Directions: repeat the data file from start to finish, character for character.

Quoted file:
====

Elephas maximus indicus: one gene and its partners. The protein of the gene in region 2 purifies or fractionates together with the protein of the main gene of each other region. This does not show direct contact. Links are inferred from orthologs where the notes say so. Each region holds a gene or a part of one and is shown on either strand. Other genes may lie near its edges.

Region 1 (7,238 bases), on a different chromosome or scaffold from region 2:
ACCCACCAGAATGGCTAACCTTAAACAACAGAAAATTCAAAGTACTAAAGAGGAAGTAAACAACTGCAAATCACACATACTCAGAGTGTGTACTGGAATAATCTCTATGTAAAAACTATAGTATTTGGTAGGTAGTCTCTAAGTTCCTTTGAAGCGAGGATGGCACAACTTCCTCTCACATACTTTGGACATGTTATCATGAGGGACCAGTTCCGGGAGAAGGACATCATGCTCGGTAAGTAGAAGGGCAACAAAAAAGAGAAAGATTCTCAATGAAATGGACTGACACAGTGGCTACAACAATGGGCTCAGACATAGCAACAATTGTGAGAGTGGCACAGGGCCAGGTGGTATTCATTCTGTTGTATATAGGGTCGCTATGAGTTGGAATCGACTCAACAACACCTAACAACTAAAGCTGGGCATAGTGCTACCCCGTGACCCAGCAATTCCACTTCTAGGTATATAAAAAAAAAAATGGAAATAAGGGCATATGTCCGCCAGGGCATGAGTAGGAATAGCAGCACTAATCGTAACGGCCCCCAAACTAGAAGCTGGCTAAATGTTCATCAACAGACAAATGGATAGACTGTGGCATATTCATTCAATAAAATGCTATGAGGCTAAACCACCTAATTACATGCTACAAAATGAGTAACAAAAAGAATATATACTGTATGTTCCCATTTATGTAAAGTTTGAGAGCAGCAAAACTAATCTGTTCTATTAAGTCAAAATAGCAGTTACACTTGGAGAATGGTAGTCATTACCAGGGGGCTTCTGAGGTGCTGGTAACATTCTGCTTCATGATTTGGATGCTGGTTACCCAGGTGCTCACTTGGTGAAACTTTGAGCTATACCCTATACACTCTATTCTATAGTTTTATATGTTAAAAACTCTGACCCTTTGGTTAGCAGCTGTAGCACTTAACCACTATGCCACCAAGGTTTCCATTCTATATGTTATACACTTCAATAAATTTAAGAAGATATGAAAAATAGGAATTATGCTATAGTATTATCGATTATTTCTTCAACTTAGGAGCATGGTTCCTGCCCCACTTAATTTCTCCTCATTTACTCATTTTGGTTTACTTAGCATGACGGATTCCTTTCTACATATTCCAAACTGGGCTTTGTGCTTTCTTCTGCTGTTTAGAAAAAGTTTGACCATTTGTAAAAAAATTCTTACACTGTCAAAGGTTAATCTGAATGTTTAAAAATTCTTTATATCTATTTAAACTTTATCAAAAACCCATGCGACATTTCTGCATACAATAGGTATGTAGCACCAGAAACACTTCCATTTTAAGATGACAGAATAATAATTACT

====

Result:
Elephas maximus indicus: one gene and its partners. The protein of the gene in region 2 purifies or fractionates together with the protein of the main gene of each other region. This does not show direct contact. Links are inferred from orthologs where the notes say so. Each region holds a gene or a part of one and is shown on either strand. Other genes may lie near its edges.

Region 1 (7,238 bases), on a different chromosome or scaffold from region 2:
ACCCACCAGAATGGCTAACCTTAAACAACAGAAAATTCAAAGTACTAAAGAGGAAGTAAACAACTGCAAATCACACATACTCAGAGTGTGTACTGGAATAATCTCTATGTAAAAACTATAGTATTTGGTAGGTAGTCTCTAAGTTCCTTTGAAGCGAGGATGGCACAACTTCCTCTCACATACTTTGGACATGTTATCATGAGGGACCAGTTCCGGGAGAAGGACATCATGCTCGGTAAGTAGAAGGGCAACAAAAAAGAGAAAGATTCTCAATGAAATGGACTGACACAGTGGCTACAACAATGGGCTCAGACATAGCAACAATTGTGAGAGTGGCACAGGGCCAGGTGGTATTCATTCTGTTGTATATAGGGTCGCTATGAGTTGGAATCGACTCAACAACACCTAACAACTAAAGCTGGGCATAGTGCTACCCCGTGACCCAGCAATTCCACTTCTAGGTATATAAAAAAAAAAATGGAAATAAGGGCATATGTCCGCCAGGGCATGAGTAGGAATAGCAGCACTAATCGTAACGGCCCCCAAACTAGAAGCTGGCTAAATGTTCATCAACAGACAAATGGATAGACTGTGGCATATTCATTCAATAAAATGCTATGAGGCTAAACCACCTAATTACATGCTACAAAATGAGTAACAAAAAGAATATATACTGTATGTTCCCATTTATGTAAAGTTTGAGAGCAGCAAAACTAATCTGTTCTATTAAGTCAAAATAGCAGTTACACTTGGAGAATGGTAGTCATTACCAGGGGGCTTCTGAGGTGCTGGTAACATTCTGCTTCATGATTTGGATGCTGGTTACCCAGGTGCTCACTTGGTGAAACTTTGAGCTATACCCTATACACTCTATTCTATAGTTTTATATGTTAAAAACTCTGACCCTTTGGTTAGCAGCTGTAGCACTTAACCACTATGCCACCAAGGTTTCCATTCTATATGTTATACACTTCAATAAATTTAAGAAGATATGAAAAATAGGAATTATGCTATAGTATTATCGATTATTTCTTCAACTTAGGAGCATGGTTCCTGCCCCACTTAATTTCTCCTCATTTACTCATTTTGGTTTACTTAGCATGACGGATTCCTTTCTACATATTCCAAACTGGGCTTTGTGCTTTCTTCTGCTGTTTAGAAAAAGTTTGACCATTTGTAAAAAAATTCTTACACTGTCAAAGGTTAATCTGAATGTTTAAAAATTCTTTATATCTATTTAAACTTTATCAAAAACCCATGCGACATTTCTGCATACAATAGGTATGTAGCACCAGAAACACTTCCATTTTAAGATGACAGAATAATAATTACT